(b. ca. 1440, Seligenstadt, d. 1494, Bruges)

Diptych with the Deposition

Oil on oak panel, 53,8 x 38,3 cm (each panel)
Museo de la Capilla Real, Granada

The left panel of the diptych represents the Deposition, while the right the Weeping Women.

There is an older variant of this composition, whose wings are now in a private collection and the Museu de Arte, São Paulo. Despite its ruinous state, it also seems to be autograph.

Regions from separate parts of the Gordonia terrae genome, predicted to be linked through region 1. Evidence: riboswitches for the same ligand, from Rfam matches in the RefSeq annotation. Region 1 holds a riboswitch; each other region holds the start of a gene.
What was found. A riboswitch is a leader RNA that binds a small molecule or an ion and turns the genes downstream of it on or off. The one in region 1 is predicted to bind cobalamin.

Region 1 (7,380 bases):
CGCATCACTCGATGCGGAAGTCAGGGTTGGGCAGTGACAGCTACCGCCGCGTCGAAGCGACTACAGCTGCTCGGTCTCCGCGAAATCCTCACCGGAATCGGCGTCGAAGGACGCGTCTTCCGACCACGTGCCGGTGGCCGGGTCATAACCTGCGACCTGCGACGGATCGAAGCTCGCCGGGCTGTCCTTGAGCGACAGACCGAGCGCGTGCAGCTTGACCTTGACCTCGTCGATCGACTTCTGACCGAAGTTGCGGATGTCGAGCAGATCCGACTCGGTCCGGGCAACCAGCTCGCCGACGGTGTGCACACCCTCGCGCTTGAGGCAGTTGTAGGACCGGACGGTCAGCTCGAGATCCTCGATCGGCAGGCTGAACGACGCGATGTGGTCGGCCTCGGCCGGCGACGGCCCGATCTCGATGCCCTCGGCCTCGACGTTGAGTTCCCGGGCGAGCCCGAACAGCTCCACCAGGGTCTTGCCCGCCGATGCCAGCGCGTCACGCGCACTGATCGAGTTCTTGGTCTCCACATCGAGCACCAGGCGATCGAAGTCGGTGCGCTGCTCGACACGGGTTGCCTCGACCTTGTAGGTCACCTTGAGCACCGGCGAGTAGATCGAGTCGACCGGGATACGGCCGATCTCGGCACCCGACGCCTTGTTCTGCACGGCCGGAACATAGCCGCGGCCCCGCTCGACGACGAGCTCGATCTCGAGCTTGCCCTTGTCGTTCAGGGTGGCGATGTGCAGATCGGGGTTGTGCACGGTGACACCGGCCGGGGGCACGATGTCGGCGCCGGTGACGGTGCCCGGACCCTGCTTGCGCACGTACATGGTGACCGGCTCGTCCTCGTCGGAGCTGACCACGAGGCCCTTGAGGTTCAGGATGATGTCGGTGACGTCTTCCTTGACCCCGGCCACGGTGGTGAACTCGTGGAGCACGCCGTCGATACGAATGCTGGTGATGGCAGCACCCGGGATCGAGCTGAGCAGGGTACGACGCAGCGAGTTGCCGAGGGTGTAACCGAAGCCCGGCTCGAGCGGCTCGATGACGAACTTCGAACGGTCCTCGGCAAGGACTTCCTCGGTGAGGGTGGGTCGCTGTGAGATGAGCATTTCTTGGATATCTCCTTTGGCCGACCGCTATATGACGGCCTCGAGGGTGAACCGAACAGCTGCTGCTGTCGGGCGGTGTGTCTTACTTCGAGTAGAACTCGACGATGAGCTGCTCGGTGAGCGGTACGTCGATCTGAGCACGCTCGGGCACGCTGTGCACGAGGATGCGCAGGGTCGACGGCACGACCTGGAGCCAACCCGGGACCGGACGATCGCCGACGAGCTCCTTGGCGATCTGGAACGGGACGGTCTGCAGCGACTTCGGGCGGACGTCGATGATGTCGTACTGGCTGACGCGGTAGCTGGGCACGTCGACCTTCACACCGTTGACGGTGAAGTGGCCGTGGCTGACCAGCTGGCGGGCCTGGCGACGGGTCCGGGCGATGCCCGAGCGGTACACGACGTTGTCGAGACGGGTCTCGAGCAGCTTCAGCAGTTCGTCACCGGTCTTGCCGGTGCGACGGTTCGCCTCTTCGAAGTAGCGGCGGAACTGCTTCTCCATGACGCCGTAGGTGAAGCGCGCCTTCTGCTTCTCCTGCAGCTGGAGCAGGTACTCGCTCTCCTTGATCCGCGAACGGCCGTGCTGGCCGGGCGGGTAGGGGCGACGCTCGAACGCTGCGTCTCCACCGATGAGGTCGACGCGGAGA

In terms of its iconography, the composition is a conflation of a Lamentation and a Deposition. By focusing in on the body as it is descended from the Cross, the scene loses its general anecdotal character and takes on instead a similar contemplative function to a Lamentation or Pietà on the ground. The panels are conceived as a spatial unit with a continuous landscape. The cropping of the figures along the boundary between the two panels must have been filled in and compensated for by the now missing frame. The overall effect is thus that of a realistic close-up with a devotional function. The body of Christ in the New York-São Paulo diptych is cut of above the knees and there are only two Holy Women in addition to Mary Magdalene. In the Granada version, Christ is shown to below his knees, his arms hanging over the shoulders of Joseph of Arimathea on the left and Nicodemus on the right, and there are three Holy Women present. There are further differences between the gestures, head movements and types. An instructive comparison can be made with a similar diptych on canvas, which is attributed to Hugo van der Goes. Careful comparison reveals that Memling drew upon Van der Goes particularly for the first diptych. There are also borrowings from the lost Deposition by the Master of Flémalle, which was installed in St James' Church in Bruges. Memling thus created a new type by merging the compositions of the Master of Flémalle and Hugo van der Goes.